International Criminal Court

The International Criminal Court is an operation which has the ostensible purpose of dispensing justice to various deeply unpleasant criminals. The reality is rather different. A similar outfit is the International Court of Justice set up by the United Nations. That deals more with civil disputes albeit covering illegal wars such as the American attacks on Nicaragua. What is interesting about these setups is which governments refuse to play by the rules. Even more important is which people not get charged. See  Signatories And Criminal States on the point.

Criminals from small countries get charged, tried and convicted. Those from important countries like America do not. Is this favouritism, corruption, abuse of power? If it looks like a duck, walks like a duck, tastes like a duck it might well be a duck.

Various foreigners have noticed; it is difficult not to, unless your Main Stream Media are hiding the truth. That is why Mahathir Mohamad, the prime minister of Malaysia instituted the Kuala Lumpur War Crimes Commission, which has convicted Bush, Dick Cheney, Donald Rumsfeld, Deputy Assistant Attorneys General John Yoo and Jay Bybee, Alberto Gonzales, and former counselors David Addington and William Haynes II of conspiracy to commit war crimes, specifically torture. They were then referred to the ICC, which proved collective corruption by ignoring them.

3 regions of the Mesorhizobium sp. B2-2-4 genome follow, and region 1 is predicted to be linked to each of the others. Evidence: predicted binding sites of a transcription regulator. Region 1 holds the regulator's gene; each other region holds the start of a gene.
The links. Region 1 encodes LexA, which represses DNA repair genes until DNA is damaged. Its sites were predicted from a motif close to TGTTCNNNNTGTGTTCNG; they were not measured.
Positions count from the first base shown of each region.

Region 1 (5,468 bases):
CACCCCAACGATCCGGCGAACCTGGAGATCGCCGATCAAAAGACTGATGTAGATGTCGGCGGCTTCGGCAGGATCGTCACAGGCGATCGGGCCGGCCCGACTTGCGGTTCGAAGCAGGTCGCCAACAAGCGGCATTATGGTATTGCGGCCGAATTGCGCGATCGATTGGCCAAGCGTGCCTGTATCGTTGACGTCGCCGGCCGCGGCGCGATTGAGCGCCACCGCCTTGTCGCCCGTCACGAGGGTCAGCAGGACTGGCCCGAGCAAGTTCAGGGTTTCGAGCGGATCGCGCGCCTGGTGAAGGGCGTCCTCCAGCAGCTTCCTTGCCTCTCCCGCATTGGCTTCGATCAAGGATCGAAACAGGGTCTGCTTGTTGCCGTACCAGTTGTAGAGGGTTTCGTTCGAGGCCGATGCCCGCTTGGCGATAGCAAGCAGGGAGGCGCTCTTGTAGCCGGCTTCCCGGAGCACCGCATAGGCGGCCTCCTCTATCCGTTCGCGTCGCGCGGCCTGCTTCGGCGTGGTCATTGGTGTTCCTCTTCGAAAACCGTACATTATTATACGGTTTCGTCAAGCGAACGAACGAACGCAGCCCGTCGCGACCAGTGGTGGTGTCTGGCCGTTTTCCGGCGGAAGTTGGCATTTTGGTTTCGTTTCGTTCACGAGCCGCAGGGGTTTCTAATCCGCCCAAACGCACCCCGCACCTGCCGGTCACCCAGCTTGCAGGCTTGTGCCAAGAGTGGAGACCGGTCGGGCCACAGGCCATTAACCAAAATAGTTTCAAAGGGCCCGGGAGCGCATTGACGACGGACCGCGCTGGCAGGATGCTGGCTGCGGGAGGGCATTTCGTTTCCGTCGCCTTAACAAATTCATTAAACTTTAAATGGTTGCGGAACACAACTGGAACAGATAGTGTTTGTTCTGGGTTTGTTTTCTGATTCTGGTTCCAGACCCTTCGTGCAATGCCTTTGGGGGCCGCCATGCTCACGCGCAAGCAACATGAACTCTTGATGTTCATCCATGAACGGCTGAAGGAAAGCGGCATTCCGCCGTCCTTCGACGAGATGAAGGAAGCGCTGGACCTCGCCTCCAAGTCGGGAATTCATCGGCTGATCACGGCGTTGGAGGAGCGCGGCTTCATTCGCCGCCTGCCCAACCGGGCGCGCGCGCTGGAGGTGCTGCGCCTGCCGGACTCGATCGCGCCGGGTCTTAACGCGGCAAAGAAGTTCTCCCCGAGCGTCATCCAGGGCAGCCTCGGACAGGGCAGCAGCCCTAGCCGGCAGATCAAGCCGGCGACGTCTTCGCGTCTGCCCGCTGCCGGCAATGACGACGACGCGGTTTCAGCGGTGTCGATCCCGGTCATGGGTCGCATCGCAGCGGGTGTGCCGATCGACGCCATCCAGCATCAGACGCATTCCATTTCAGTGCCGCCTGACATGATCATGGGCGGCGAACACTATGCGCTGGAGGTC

That reality was demonstrated again when the KLWCC tribunal convicted the State of Israel guilty of genocide of the Palestinian people and convicted former Israeli general Amos Yaron for crimes against humanity and genocide for his involvement in the Sabra and Shatila massacre.[12]

The  Main Stream Media that studiously ignores malpractice also did a total blackout on Obama's use of a Forged Birth Certificate.

Rome Statute ex Wiki
QUOTE
The Rome Statute of the International Criminal Court...... or the Rome Statute) is the treaty that established the International Criminal Court (ICC). It was adopted at a diplomatic conference in Rome on 17 July 1998[5][6] and it entered into force on 1 July 2002.[2] As of 6 January 2015, 123 states are party to the statute.[2] Among other things, the statute establishes the court's functions, jurisdiction and structure.

The Rome Statute established four core international crimes: genocide, crimes against humanity, war crimes, and the crime of aggression. Those crimes "shall not be subject to any statute of limitations".[7] Under the Rome Statute, the ICC can only investigate and prosecute the four core international crimes in situations where states are "unable" or "unwilling" to do so themselves.